Two Sides of the Same Coin: What Makes the Libra Different From the Rest and How Will it Change the World?
Libra’s value, on the other hand, will be pegged to that of major international currencies.
First things first – Facebook’s Libra is technically a cryptocurrency. A cryptocurrency in itself can be defined as a digital currency which uses encryption to complete transactions and ensures that they are very secure and irrevocable. Blockchain technology is then employed to keep an immediate, recurrent record of transactions and account balances, and is usually done so with the aim of shutting those who may be attempting to cheat the system out. It is universally accepted that, based on what can be gathered from the Libra White Paper – which lays out plans to roll out an open sourced Libra Blockchain, among other things – that the Libra can be classified as a cryptocurrency.
There’s Bitcoin, Ethereum, Litecoin, and Then There’s Facebook
Where it differs from other cryptocurrencies pertains to three areas: how it is valued, the degree to which management of the cryptocurrency is decentralised and whether it is a permissioned form of cryptocurrency or not.
Cryptocurrencies such as bitcoin are valued purely on the daily woes of demand and supply. There will only ever be 21 million bitcoin in circulation. Just like gold, oil or any other valuable commodity, it is a scarce resource, and how humans interact with it in terms of demand and use is the prime determinant of its value. You have to work with what you have got when it comes to bitcoin, there is no central bank waiting with freshly minted money, ready to circulate more money into the money supply whenever the political and economic tides change.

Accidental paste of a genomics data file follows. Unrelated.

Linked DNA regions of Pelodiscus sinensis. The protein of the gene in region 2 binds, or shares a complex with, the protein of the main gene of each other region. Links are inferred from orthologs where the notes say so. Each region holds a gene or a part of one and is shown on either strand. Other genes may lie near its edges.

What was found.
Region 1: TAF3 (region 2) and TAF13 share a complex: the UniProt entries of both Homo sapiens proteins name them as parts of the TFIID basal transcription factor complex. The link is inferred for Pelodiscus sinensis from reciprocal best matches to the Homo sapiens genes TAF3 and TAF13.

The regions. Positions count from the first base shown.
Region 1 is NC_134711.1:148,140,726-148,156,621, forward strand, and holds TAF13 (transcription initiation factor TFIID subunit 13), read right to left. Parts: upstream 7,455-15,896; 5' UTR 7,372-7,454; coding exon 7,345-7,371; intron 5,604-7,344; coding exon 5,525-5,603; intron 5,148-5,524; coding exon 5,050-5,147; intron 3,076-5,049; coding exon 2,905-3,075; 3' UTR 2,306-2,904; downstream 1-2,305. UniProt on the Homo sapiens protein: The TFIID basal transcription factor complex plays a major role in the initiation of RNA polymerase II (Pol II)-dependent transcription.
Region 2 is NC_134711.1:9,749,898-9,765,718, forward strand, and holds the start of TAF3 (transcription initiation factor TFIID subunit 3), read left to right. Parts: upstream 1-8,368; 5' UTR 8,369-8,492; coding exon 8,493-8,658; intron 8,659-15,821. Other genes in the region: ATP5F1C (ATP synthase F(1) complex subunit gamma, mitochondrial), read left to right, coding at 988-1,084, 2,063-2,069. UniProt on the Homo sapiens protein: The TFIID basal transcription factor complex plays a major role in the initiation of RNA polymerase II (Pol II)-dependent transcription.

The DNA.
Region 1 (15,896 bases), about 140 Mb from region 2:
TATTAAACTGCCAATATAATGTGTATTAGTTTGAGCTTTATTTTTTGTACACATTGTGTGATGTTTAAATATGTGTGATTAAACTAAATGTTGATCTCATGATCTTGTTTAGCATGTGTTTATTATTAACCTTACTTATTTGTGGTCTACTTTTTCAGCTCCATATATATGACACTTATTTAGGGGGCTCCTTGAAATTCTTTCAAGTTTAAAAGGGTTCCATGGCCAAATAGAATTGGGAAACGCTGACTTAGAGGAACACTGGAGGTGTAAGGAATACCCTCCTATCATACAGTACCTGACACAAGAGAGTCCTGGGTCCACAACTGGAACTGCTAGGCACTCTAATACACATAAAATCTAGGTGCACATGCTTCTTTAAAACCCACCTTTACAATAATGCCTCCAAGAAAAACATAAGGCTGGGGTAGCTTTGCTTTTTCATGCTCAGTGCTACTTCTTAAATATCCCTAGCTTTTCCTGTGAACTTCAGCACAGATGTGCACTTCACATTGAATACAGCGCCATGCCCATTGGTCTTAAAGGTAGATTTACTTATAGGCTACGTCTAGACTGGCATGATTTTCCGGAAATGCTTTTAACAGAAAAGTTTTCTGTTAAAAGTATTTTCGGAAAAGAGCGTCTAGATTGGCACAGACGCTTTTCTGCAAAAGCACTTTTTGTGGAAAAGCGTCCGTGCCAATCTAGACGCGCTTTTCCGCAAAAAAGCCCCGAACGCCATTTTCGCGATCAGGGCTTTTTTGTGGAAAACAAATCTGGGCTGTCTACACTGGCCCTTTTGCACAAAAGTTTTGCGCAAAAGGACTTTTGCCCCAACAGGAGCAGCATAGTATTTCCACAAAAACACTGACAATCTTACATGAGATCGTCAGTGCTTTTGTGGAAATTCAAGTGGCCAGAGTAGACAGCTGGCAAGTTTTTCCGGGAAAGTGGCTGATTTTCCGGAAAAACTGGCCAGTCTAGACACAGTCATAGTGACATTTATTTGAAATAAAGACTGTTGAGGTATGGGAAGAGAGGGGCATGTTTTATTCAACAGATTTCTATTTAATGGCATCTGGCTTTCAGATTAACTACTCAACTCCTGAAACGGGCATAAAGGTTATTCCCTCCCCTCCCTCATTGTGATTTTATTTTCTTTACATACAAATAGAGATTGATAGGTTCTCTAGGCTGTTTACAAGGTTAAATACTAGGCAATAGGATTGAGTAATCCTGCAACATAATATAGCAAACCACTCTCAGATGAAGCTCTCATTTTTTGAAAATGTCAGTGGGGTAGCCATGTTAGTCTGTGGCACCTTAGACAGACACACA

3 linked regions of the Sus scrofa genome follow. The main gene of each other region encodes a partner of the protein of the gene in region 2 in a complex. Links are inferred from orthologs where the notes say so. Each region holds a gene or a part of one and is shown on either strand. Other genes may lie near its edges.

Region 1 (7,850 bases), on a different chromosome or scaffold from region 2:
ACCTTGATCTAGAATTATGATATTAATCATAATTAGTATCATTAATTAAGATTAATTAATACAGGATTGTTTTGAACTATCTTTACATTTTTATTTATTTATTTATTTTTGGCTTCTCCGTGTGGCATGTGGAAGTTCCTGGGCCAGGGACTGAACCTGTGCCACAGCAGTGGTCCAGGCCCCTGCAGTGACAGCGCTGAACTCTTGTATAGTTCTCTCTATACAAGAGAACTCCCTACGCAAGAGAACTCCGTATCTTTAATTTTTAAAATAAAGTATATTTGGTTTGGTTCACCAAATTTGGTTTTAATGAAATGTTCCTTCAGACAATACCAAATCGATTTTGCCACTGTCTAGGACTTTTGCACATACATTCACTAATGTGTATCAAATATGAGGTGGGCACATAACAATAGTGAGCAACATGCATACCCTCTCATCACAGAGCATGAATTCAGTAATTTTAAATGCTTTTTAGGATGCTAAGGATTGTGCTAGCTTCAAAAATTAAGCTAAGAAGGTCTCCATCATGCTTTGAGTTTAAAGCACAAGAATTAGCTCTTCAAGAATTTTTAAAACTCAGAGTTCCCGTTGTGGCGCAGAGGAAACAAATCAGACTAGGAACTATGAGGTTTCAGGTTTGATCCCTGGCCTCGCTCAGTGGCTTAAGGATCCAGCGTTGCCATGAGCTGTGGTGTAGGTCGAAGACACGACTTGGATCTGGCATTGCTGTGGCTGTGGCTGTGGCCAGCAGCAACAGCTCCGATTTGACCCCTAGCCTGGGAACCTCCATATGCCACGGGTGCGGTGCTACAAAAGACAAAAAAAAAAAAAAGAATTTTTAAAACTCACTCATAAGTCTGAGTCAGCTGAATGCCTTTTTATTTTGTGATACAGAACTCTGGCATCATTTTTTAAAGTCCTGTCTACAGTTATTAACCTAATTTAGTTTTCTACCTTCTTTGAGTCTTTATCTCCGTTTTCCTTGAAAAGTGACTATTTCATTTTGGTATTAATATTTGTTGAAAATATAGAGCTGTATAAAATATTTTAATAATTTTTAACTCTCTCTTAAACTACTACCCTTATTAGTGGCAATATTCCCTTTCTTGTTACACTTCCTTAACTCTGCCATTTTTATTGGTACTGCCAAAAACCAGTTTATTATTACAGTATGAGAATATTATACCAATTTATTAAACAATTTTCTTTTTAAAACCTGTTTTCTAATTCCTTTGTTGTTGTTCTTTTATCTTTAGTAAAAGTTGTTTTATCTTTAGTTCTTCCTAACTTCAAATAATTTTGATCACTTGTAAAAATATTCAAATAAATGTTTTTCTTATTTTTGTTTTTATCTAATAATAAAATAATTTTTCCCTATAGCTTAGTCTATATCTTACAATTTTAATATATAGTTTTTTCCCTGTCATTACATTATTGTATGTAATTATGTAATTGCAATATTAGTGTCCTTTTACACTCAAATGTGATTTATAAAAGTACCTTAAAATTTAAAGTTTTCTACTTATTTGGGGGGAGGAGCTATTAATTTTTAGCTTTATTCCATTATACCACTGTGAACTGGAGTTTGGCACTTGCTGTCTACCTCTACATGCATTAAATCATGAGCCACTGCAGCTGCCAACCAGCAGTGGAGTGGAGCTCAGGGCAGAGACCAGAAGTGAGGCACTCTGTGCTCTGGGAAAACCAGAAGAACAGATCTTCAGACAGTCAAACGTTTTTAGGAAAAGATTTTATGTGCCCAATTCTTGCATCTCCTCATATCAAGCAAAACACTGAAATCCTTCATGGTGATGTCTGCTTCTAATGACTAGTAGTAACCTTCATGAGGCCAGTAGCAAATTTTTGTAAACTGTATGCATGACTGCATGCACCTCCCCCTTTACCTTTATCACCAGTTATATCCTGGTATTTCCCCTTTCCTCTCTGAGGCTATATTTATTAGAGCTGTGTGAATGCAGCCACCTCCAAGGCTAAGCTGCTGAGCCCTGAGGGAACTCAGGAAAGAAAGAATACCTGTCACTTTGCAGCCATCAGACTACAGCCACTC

Valuation is essentially market driven and therefore quite difficult for any one group to tinker with the value. Libra’s value, on the other hand, will be pegged to that of major international currencies. Not unlike the IMF’s Special Drawing Rights reserve asset, whose value is based on a basket of major currencies which include the US dollar, pound, yen, yuan and euro. For member nations of the IMF, one Special Drawing Rights is currently the equivalent to 1.39 US dollars, and members can draw on allocated Special Drawing Rights holdings in periods when their national reserves have been depleted by selling them to acquire major foreign currency. The Libra is hedging its bets on a different game here, and by pegging it to the value of major currencies such as the dollar, pound, euro, Swiss Franc and yen, it hopes to introduce the world to a cryptocurrency with general stability and contained fluctuations. As it knows that by doing this, it can win the trust and confidence of its billions of users around the world. Keeping its value close to that of these currencies also helps breed familiarity among potential users, as it would be easier for them to calculate and convert prices of everyday goods in the Libra and various major foreign currencies.